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Can Epilepsy Be Completely Cured?

Epilepsy is a chronic complaint that causes seizure attacks repeatedly and suddenly. The reason behind such activity is due to the rush of electrical impulse produced in the brain. Epilepsy has two important categories – generalized seizure and focal seizure. The generalized seizure is the attack where the sudden rush of electrical activity is throughout the brain. In the focal seizure attack, only a specific part of the brain experiences the rush of impulse.

Identifying a mild seizure attack is always a difficult task. In such cases, the individual lacks awareness, and the entire episode remains only for a few seconds. On the contrary, severe seizures have spasms and rigid muscular twitches, and the event can last from a few seconds to more than 5 minutes. When the attack is greater than 5 minutes, the individual enters into unconsciousness state, the body shows jerking movements, and fluid starts to flow from the mouth. In the post-recovery period, the person experiences weakness and headache. He or she shows no sign of the memory related to the episode and remains in the confused state.

Can Epilepsy Be Completely Cured?

Although epilepsy has two different categories, the severity of the symptoms differs from one individual to another. Regardless, the crucial symptoms include:

  1. Alteration to taste, sight, hearing, smell, and touch senses
  2. Dizziness
  3. Twitching of limbs
  4. Performing repetitive movements
  5. Staring blankly
  6. Unresponsiveness
  7. Short loss of awareness
  8. Muscle stiffness
  9. Loss of muscle control makes the person fall suddenly
  10. Jerky movements of muscles present in the arms, face, and neck
  11. Loss of bladder control
  12. Biting the tongue

The Triggering Factors for Epilepsy

The following are the common factors reported by most of the people that play as a triggering point for a seizure attack:

  1. Lack of sleep
  2. Brain tumor
  3. Injury to head
  4. Stress
  5. Alcohol
  6. Sudden retrieval of treatment or change in medicine
  7. Overeating
  8. Allergy to specific food ingredients

Can Epilepsy Be Completely Cured?

The cure for epilepsy is not available but the seizures can be controlled. It is always difficult for a neurologist to identify the triggering factors. Nonetheless, with the help of EEG, the symptoms expressed by the individual, and medical history will provide the answer for the triggering factor. Based on this, the neurologist will present a carefully chosen anticonvulsant drug to make sure that it provides relief and cures the individual. Selecting the anticonvulsants drug is of high priority, as a few medicines are capable of disturbing the sleep pattern. They, in turn, will increase the fluctuation in the brain electrical activity, making it a bit difficult for the doctor to find out the cure.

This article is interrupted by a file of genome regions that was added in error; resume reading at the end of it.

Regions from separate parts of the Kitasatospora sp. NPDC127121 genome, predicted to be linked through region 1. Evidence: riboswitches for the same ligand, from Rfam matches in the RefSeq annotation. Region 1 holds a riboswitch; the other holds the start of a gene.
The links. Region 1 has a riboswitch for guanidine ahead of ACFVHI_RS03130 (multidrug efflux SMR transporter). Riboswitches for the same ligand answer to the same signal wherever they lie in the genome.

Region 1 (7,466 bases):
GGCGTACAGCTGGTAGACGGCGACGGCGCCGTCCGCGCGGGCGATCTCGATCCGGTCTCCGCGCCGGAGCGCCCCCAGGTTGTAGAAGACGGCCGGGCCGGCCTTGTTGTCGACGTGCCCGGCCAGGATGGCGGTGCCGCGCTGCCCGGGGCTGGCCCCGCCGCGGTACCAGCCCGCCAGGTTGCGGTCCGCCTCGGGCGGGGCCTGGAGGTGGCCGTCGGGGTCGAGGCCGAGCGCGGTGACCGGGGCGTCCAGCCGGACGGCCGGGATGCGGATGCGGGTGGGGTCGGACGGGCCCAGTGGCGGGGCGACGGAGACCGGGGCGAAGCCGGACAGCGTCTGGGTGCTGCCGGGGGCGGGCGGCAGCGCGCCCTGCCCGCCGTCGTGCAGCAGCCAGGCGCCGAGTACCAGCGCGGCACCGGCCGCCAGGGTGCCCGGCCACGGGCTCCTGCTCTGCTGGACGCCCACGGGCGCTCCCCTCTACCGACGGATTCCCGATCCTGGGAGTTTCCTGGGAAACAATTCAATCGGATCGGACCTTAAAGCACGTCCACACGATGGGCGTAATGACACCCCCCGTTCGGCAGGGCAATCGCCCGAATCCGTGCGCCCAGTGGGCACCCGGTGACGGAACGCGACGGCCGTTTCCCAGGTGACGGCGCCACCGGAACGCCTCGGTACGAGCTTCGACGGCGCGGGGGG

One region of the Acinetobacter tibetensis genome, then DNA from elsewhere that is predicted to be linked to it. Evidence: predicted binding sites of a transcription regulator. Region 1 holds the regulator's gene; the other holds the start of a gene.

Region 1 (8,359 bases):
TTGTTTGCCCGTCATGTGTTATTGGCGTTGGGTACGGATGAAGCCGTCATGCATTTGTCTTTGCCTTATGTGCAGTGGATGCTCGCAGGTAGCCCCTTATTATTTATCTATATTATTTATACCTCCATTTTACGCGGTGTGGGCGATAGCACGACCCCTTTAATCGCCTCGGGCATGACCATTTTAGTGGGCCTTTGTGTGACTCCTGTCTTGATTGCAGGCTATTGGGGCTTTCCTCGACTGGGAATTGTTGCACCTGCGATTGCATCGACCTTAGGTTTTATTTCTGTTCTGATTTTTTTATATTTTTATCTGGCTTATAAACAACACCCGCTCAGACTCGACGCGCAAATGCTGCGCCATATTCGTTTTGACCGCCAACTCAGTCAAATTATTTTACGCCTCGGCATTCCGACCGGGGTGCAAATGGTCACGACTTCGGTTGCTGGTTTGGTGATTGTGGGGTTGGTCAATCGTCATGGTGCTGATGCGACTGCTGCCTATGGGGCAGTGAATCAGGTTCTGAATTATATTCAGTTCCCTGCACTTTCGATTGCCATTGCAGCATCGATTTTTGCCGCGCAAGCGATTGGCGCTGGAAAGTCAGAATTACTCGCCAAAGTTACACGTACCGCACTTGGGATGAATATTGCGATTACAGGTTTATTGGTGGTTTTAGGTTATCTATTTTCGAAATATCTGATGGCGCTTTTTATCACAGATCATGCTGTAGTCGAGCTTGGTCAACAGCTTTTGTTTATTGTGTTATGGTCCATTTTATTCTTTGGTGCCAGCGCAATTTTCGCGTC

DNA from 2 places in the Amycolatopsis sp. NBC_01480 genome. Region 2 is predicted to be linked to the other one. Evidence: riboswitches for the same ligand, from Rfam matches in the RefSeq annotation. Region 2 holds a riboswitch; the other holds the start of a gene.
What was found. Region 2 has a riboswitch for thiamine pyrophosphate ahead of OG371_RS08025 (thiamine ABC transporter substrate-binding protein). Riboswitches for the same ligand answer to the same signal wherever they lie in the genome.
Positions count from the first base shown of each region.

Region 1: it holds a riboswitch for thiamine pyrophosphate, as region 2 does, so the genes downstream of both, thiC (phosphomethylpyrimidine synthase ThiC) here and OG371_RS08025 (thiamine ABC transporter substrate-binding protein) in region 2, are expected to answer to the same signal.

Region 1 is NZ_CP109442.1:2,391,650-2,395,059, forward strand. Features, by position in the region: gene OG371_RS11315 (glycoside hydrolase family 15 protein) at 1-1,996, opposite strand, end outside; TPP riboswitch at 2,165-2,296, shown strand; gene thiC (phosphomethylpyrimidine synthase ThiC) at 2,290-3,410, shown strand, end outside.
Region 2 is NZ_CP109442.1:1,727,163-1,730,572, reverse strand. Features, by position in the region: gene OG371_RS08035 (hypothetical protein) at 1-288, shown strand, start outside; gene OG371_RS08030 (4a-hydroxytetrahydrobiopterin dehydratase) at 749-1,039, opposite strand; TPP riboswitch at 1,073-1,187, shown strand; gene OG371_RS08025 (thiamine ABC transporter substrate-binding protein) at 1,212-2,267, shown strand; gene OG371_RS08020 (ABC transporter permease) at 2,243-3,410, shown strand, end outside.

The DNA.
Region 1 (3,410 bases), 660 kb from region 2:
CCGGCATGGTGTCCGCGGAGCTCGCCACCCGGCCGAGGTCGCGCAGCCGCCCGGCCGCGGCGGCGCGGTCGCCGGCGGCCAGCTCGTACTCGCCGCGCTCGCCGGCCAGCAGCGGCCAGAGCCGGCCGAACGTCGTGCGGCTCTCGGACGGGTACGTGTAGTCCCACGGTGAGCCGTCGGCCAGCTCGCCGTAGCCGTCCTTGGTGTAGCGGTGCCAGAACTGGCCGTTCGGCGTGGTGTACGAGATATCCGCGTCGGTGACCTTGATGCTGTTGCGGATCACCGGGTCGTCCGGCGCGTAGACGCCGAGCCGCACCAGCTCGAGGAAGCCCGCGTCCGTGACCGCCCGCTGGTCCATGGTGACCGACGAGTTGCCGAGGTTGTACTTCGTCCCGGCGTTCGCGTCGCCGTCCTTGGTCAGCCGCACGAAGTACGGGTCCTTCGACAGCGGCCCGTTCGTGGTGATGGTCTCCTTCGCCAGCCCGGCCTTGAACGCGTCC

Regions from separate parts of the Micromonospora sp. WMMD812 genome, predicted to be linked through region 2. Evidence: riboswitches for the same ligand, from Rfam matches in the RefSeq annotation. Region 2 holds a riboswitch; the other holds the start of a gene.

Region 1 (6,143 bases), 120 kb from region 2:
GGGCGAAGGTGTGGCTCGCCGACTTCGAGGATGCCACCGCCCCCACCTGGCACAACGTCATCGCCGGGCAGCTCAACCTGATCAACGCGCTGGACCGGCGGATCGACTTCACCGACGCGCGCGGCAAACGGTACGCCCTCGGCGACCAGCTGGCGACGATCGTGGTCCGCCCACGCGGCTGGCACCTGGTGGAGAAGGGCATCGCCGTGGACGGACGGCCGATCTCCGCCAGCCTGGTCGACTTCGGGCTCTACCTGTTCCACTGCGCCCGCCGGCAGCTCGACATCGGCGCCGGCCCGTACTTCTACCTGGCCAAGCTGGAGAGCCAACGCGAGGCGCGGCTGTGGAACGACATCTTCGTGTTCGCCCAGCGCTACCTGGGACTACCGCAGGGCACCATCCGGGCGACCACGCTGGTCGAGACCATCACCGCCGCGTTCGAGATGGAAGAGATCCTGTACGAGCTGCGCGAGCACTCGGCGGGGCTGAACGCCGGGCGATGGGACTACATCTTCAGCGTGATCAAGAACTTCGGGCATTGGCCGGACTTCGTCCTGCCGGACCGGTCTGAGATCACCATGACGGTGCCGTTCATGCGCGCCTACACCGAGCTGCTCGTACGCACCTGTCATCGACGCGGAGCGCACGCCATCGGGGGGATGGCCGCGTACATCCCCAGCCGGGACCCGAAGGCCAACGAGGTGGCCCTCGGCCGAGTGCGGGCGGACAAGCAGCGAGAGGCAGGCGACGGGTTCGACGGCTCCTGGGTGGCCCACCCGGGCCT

In such cases, they will alter the medication and keep a record of the output. Depending on the improvement, the doctor will ask the individual to continue with the medication for a certain period. At the next consultation, the patient will report the changes, which helps the doctor to understand whether the anticonvulsant drug provided is working in the right pattern. Depending on the experiences, the doctor decides to choose the dosage level and the period of usage for which the user should use the drug.

Apart from the medication alone, it is further crucial for the patient to make changes to the lifestyle and diet habits. Sleeping pattern is a major role player in reducing the rush of electrical impulses in the brain. By providing the needed rest of the brain, the individual can keep away from misfiring caused in the brain. At the same time, it is also necessary to keep calm and away from stress by participating in yoga or meditation.


  1. Fisher RS, Acevedo C, Arzimanoglou A, et al. ILAE official report: a practical clinical definition of epilepsy. Epilepsia. 2014 Apr;55(4):475-82. doi: 10.1111/epi.12550. Epub 2014 Mar 17. PMID: 24730690.
  2. Vingerhoets G. Cognitive effects of seizures. Seizure. 2006 Nov;15(8):221-6. doi: 10.1016/j.seizure.2006.04.006. Epub 2006 May 31. PMID: 16737889.
  3. Hirtz D, Thurman DJ, Gwinn-Hardy K, Mohamed M, Chaudhuri AR, Zalutsky R. How common are the “common” neurologic disorders? Neurology. 2007 Jan 30;68(5):326-37. doi: 10.1212/01.wnl.0000252807.38124.a3. PMID: 17261680.
  4. Chen Z, Brodie MJ, Liew D, Kwan P. Treatment outcomes in patients with newly diagnosed epilepsy treated with established and new antiepileptic drugs: a 30-year longitudinal cohort study. JAMA Neurol. 2018 May 1;75(5):279-286. doi: 10.1001/jamaneurol.2017.3949. PMID: 29459980.
  5. Fisher RS, Cross JH, French JA, et al. Operational classification of seizure types by the International League Against Epilepsy: Position Paper of the ILAE Commission for Classification and Terminology. Epilepsia Open. 2017;2(1):1-9. doi:10.1002/epi4.12098

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Team PainAssist
Team PainAssist
Written, Edited or Reviewed By: Team PainAssist, Pain Assist Inc. This article does not provide medical advice. See disclaimer
Last Modified On:August 7, 2023

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